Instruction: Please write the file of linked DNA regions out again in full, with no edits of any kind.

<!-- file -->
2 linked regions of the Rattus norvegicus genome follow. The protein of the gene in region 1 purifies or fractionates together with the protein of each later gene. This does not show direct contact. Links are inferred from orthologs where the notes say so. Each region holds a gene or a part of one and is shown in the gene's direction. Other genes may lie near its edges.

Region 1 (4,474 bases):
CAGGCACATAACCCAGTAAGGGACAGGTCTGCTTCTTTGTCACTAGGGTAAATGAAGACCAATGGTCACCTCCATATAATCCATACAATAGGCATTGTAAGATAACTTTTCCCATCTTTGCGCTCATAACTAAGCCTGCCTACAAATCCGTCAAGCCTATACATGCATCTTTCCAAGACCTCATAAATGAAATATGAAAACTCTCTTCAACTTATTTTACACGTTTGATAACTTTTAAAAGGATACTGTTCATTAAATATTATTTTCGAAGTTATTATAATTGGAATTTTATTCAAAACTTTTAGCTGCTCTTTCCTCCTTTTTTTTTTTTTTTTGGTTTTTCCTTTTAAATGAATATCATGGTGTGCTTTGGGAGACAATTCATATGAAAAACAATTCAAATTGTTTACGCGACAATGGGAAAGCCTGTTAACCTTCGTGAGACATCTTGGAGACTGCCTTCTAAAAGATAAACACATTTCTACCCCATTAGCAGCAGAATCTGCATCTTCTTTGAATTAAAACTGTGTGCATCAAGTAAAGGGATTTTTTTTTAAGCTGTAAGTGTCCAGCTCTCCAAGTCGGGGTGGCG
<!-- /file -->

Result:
2 linked regions of the Rattus norvegicus genome follow. The protein of the gene in region 1 purifies or fractionates together with the protein of each later gene. This does not show direct contact. Links are inferred from orthologs where the notes say so. Each region holds a gene or a part of one and is shown in the gene's direction. Other genes may lie near its edges.

Region 1 (4,474 bases):
CAGGCACATAACCCAGTAAGGGACAGGTCTGCTTCTTTGTCACTAGGGTAAATGAAGACCAATGGTCACCTCCATATAATCCATACAATAGGCATTGTAAGATAACTTTTCCCATCTTTGCGCTCATAACTAAGCCTGCCTACAAATCCGTCAAGCCTATACATGCATCTTTCCAAGACCTCATAAATGAAATATGAAAACTCTCTTCAACTTATTTTACACGTTTGATAACTTTTAAAAGGATACTGTTCATTAAATATTATTTTCGAAGTTATTATAATTGGAATTTTATTCAAAACTTTTAGCTGCTCTTTCCTCCTTTTTTTTTTTTTTTTGGTTTTTCCTTTTAAATGAATATCATGGTGTGCTTTGGGAGACAATTCATATGAAAAACAATTCAAATTGTTTACGCGACAATGGGAAAGCCTGTTAACCTTCGTGAGACATCTTGGAGACTGCCTTCTAAAAGATAAACACATTTCTACCCCATTAGCAGCAGAATCTGCATCTTCTTTGAATTAAAACTGTGTGCATCAAGTAAAGGGATTTTTTTTTAAGCTGTAAGTGTCCAGCTCTCCAAGTCGGGGTGGCG